I hadn't been home from NY all of fifteen minutes before I checked my answering machine and heard the two messages from my grandmother. She wanted me to call her, so I did. Her lymphoma is back--in her throat this time--and Tuesday she goes to the oncologist to discuss treatment options. From what her ENT said, these type of cancers are inoperable, but do respond well to chemo and radiation. So her prognosis should be good. In any case, it rattled me a little, and instead of spending yesterday regrouping after our NY whirlwind, we got back in the car and drove to Asheville to spend the day with her.
It was a good day. We had lunch together, and afterwards drove through Biltmore to the Norfolk Southern railyard so Sam and John could see the trains. Then, on a whim, we drove on to downtown Asheville to see what sort of changes had been made since our last trip there.
It really made me sad. Asheville is no longer the Asheville of my childhood--the Asheville I long for--the Asheville of wide swaths of trees and green and craggy coolness. The trees are being cut down for impersonal cookie cutter neighborhoods, the hillsides are being clear cut for condo developments, and the green and craggy coolness is being taken up bit by bit to create sprawling strip malls and big box stores. It makes me sick. I hate to visit anymore.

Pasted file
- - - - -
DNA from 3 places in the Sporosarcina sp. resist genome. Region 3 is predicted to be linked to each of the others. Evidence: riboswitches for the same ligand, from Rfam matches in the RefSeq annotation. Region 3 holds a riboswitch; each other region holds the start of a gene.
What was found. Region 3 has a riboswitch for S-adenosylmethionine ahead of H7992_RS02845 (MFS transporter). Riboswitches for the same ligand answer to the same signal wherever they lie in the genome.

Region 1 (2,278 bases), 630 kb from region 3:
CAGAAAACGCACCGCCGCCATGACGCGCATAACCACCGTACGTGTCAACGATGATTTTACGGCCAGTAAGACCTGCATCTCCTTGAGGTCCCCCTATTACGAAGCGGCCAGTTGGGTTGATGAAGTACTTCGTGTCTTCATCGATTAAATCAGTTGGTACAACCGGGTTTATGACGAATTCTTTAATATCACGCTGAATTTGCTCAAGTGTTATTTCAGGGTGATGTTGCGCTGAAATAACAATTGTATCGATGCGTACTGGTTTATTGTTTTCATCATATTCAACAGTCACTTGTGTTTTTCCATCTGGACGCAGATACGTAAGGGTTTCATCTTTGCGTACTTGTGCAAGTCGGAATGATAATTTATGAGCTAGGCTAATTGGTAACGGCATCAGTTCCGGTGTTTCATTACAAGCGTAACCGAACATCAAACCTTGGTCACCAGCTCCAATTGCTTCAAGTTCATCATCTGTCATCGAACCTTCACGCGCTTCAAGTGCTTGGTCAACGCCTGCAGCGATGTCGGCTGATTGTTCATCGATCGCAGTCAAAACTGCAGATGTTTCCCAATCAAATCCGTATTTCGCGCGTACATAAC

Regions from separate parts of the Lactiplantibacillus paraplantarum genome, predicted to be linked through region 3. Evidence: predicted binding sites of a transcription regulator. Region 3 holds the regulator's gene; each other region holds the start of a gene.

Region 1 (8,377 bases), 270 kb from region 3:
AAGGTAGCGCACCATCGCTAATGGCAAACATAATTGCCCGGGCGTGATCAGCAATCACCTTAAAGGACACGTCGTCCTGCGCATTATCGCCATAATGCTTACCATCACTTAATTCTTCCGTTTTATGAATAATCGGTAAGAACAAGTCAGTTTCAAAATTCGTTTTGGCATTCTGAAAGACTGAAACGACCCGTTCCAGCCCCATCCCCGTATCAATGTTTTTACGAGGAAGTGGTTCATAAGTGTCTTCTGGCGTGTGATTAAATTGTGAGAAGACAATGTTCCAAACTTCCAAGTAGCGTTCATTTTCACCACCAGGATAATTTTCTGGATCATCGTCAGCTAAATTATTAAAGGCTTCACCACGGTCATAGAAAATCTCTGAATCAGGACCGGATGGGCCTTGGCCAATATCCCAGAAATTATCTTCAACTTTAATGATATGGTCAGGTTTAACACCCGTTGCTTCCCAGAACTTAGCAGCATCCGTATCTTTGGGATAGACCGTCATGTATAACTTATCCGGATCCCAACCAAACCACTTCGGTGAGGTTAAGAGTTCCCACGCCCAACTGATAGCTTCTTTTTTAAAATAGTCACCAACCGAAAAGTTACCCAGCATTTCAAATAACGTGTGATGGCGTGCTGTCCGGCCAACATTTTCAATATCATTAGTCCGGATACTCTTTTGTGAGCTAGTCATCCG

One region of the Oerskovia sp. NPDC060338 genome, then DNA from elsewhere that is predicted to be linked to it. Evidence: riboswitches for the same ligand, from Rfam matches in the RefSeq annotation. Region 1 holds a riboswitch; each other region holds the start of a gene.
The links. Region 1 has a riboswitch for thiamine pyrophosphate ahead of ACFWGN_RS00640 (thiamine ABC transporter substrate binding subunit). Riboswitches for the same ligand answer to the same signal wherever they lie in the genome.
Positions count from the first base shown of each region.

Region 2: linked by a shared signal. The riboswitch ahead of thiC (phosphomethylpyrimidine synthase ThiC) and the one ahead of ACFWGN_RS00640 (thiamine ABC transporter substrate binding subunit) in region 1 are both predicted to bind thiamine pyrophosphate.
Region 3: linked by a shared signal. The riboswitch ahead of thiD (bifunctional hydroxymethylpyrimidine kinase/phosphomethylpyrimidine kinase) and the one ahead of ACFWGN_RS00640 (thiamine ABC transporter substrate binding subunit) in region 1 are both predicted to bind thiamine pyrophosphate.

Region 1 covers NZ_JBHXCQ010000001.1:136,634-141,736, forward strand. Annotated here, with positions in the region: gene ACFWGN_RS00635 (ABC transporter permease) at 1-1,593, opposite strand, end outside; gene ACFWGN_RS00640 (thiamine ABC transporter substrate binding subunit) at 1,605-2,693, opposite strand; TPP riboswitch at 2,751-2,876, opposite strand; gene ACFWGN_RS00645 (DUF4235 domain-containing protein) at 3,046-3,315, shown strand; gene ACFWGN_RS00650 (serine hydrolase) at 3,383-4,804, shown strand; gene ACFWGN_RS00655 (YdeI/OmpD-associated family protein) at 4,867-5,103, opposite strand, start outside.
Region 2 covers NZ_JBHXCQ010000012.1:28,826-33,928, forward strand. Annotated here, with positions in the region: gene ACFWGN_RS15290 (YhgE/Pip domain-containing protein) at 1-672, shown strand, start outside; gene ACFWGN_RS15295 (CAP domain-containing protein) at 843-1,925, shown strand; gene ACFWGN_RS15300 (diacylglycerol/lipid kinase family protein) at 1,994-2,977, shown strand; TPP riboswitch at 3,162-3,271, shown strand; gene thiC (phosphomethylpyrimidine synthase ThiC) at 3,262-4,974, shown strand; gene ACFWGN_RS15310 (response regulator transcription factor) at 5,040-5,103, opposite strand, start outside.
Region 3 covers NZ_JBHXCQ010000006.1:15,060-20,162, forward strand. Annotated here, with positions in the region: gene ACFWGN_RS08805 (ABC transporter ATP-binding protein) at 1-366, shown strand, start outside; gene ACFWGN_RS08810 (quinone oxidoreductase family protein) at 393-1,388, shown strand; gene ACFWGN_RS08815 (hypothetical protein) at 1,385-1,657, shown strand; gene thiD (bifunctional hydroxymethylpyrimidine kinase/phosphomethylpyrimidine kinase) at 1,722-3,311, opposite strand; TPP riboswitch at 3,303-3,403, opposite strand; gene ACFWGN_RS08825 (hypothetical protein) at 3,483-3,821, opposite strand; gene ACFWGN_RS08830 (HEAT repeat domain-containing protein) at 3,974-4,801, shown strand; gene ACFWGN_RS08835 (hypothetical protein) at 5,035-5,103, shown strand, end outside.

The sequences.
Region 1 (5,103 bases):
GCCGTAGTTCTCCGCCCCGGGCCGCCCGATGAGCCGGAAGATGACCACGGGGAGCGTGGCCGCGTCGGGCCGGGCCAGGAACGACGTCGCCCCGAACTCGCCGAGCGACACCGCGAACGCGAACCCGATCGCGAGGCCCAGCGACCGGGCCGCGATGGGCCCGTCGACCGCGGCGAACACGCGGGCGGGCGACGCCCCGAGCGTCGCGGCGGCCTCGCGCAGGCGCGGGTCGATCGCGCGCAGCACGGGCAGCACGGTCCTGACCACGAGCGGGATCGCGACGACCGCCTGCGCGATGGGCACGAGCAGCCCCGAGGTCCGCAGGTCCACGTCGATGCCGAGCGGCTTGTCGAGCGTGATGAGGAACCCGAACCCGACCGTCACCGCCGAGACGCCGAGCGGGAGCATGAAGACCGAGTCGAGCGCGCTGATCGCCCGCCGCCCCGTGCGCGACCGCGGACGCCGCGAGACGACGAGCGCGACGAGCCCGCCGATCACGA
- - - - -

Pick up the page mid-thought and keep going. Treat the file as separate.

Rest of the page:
I tried to explain it to Tom, who never saw Asheville when it was so sleepy it was practically narcoleptic. What made Asheville special was its small town quirkiness--the indelible stamp of its residents on its personality--not the indelible stamp of big city developers trying to recreate a facade resembling old Asheville. This month's copy of Southern Living had a glowing review of the new Grand Bohemian Hotel that sits across from the entrace of the Biltmore Estate. It's a hideous fortress of a monstrosity that does not, as the article claims, capture "the essence of a Victorian lodge, with contemporary touches befitting Asheville's character." The old gas station and Hardees that once stood there with a view of the original cottages built for Vanderbilt's employees and All Soul's church in the distance, captured the essence of Asheville. As metaphor's go, the Grand Bohemian Hotel is a metaphor for all that is wrong with Asheville.
Once upon a time, Asheville was home to true hard working Appalachians, craftsmen and artisans, who didn't put on ridiculous airs for tourists. Visit the silversmiths at Stuart Nye Gallery in Asheville or Brown's Pottery in Arden, and tell me if they seem like bohemians to you--producing generation after generation of beautiful, traditional craftsmanship in the same place, for the same people, for a hundred years or more.
It makes me seethe with anger to see my home town stripped of its personality, littered with little cafes and shops and hotels that are clearly designed for tourists and not the local residents. Asheville used to be Asheville, but now it looks just like any other over-built, strip mall saturated New South city. It could be Charlotte or Atlanta or Greenville... who would know the difference? One big box store is the same as the next.
I know I'm starting to sound like an old woman, blubbering about the good 'ol days--but Thomas Wolfe was right. When it comes to Asheville, you can't go home again.